Deconstructing Pixar's Inside Out, the film I admire most

Ali Gray

29th July 2018

There are films that I loathe, there are films that I tolerate and there are films that I enjoy, but there are few films that I truly admire. With some movies I find it best you don't think too carefully how the sausage was made, because nothing spoils the illusion of cinema more than peeking behind the, uh, sausage curtain. Remember the pre-release behind the scenes photos of Robert Zemeckis' The Walk, that showed Joseph Gordon-Levitt doing a tightrope walk on a massive green plank? Cheers for saving me £12.50, idiots. Some movies, on the other hand, practically invite you to climb into the filmmaker's headspace; they want you to know just how much effort went into its creation. Pixar's Inside Out is one of those movies, where you can't help but marvel at the myriad thought processes that led to its genius inception and flawless execution. It's the movie I admire most and I still can't stop thinking about it.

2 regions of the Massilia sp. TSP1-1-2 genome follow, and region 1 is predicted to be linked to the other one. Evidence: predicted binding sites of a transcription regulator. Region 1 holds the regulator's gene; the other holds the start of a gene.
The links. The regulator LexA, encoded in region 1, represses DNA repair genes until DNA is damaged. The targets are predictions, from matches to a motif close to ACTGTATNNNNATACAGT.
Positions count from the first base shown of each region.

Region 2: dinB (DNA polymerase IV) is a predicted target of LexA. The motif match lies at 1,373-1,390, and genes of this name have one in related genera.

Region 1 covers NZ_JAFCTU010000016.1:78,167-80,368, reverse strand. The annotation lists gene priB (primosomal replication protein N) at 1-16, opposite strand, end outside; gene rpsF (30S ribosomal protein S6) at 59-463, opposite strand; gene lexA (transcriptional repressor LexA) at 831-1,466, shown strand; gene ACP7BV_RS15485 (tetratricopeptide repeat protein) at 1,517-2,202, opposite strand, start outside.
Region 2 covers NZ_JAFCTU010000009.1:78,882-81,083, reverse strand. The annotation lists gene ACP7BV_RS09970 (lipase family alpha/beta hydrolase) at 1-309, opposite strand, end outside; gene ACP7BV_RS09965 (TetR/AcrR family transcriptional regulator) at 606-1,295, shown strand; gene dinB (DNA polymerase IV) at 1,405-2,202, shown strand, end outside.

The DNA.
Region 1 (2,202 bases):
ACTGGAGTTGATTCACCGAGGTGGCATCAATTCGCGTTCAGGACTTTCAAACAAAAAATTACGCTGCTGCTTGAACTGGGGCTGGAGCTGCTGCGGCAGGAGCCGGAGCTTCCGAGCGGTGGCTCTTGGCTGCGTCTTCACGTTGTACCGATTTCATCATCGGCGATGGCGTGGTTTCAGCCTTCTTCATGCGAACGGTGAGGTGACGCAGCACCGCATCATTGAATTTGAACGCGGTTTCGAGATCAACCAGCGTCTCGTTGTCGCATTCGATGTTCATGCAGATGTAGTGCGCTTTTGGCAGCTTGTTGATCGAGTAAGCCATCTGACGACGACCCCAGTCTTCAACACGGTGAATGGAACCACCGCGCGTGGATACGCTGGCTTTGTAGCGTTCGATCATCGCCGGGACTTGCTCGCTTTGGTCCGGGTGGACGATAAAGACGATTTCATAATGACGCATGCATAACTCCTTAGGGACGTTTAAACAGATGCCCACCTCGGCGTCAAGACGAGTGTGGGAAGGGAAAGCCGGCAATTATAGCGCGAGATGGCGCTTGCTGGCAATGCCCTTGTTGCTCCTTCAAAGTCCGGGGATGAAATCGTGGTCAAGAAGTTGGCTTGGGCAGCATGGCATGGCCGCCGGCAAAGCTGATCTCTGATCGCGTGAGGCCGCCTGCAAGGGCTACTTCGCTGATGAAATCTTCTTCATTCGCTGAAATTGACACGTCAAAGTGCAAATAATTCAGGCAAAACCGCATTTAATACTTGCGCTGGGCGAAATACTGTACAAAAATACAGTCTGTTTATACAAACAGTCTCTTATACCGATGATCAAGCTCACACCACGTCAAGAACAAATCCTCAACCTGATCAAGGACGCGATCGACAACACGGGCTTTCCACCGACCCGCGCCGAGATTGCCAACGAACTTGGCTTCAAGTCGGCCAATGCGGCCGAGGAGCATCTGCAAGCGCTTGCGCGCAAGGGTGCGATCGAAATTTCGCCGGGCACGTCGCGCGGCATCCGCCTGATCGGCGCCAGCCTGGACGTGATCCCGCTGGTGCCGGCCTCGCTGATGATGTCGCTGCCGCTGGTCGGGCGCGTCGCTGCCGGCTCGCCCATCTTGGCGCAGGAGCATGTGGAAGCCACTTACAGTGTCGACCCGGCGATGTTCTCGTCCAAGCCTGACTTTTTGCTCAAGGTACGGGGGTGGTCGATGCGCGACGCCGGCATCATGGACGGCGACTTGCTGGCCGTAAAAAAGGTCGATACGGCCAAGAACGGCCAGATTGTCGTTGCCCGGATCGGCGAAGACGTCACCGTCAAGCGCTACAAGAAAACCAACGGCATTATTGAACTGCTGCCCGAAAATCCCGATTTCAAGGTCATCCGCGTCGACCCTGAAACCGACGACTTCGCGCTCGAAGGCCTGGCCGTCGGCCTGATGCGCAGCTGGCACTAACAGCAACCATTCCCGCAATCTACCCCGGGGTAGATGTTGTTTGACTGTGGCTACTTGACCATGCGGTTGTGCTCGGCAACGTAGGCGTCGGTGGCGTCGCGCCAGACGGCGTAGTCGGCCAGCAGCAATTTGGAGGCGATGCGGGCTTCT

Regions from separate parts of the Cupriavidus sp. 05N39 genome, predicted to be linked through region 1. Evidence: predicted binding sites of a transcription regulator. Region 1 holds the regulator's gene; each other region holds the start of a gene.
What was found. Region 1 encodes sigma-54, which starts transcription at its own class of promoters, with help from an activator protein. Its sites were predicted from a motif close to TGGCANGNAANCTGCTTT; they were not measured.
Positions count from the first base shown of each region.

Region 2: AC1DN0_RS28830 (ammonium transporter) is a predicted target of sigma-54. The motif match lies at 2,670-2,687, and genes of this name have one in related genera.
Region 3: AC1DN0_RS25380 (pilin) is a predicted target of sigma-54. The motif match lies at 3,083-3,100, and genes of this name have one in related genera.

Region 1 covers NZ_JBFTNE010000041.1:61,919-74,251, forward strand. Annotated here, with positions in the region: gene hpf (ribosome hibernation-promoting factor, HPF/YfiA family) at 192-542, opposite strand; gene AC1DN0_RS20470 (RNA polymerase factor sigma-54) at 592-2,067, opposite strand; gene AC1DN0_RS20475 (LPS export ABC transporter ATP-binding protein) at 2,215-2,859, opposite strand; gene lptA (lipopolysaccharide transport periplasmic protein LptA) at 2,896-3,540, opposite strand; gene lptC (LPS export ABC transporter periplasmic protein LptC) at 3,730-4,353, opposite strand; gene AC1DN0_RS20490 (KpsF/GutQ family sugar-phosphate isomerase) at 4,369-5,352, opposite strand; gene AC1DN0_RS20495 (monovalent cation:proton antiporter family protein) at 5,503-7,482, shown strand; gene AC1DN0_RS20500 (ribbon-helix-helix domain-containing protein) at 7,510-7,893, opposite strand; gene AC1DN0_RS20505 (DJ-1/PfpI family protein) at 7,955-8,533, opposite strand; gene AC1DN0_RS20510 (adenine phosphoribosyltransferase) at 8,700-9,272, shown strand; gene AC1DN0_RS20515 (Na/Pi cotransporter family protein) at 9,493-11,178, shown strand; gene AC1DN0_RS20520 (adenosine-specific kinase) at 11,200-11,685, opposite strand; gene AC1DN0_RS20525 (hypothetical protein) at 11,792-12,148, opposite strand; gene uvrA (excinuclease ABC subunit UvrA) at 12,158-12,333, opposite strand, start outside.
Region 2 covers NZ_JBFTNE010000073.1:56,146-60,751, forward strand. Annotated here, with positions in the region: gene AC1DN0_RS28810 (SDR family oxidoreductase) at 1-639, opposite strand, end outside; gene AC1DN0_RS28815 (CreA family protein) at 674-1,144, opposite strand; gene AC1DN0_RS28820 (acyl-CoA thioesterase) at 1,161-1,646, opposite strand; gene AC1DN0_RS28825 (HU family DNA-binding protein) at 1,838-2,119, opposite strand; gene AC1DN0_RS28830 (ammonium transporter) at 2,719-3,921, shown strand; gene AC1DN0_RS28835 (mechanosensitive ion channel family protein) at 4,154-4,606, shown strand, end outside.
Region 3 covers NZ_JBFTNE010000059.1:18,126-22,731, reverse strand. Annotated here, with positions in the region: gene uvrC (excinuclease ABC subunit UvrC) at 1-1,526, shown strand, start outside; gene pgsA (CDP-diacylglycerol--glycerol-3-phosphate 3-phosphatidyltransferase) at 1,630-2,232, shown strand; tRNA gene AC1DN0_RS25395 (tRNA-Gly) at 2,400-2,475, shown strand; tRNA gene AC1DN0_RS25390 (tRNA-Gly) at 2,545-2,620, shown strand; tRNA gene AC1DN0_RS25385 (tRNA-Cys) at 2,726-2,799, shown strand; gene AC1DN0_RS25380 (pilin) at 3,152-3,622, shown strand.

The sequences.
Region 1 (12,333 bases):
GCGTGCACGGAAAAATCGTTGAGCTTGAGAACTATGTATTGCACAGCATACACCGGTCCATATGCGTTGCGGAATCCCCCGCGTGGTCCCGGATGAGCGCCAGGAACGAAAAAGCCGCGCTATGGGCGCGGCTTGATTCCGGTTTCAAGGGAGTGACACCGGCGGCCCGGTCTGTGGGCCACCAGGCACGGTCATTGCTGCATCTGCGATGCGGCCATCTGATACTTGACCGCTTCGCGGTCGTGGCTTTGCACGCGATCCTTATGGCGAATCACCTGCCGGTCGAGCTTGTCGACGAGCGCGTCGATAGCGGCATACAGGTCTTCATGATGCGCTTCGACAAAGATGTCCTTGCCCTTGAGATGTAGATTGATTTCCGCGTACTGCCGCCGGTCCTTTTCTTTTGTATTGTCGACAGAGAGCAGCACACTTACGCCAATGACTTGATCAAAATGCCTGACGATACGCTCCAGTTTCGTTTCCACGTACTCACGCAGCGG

My family and I watch Inside Out at least once a year. Having seen it around five or six times since release, I can safely say it's one of my favourite films of all time, and I appreciate it on new levels each time I watch it. On a base level, it's an imaginative and exciting story, with rich and colourful characters, meaningful stakes and an excellent voice cast. There are very few movies which my five-year-old son will watch from beginning to end without interruption, but Inside Out is one of them, so it must be doing something right. I'm still working on my two-year old, who thought a better use of today's time would be to spread the contents of his tuna sandwich on the living room carpet, but each to his own.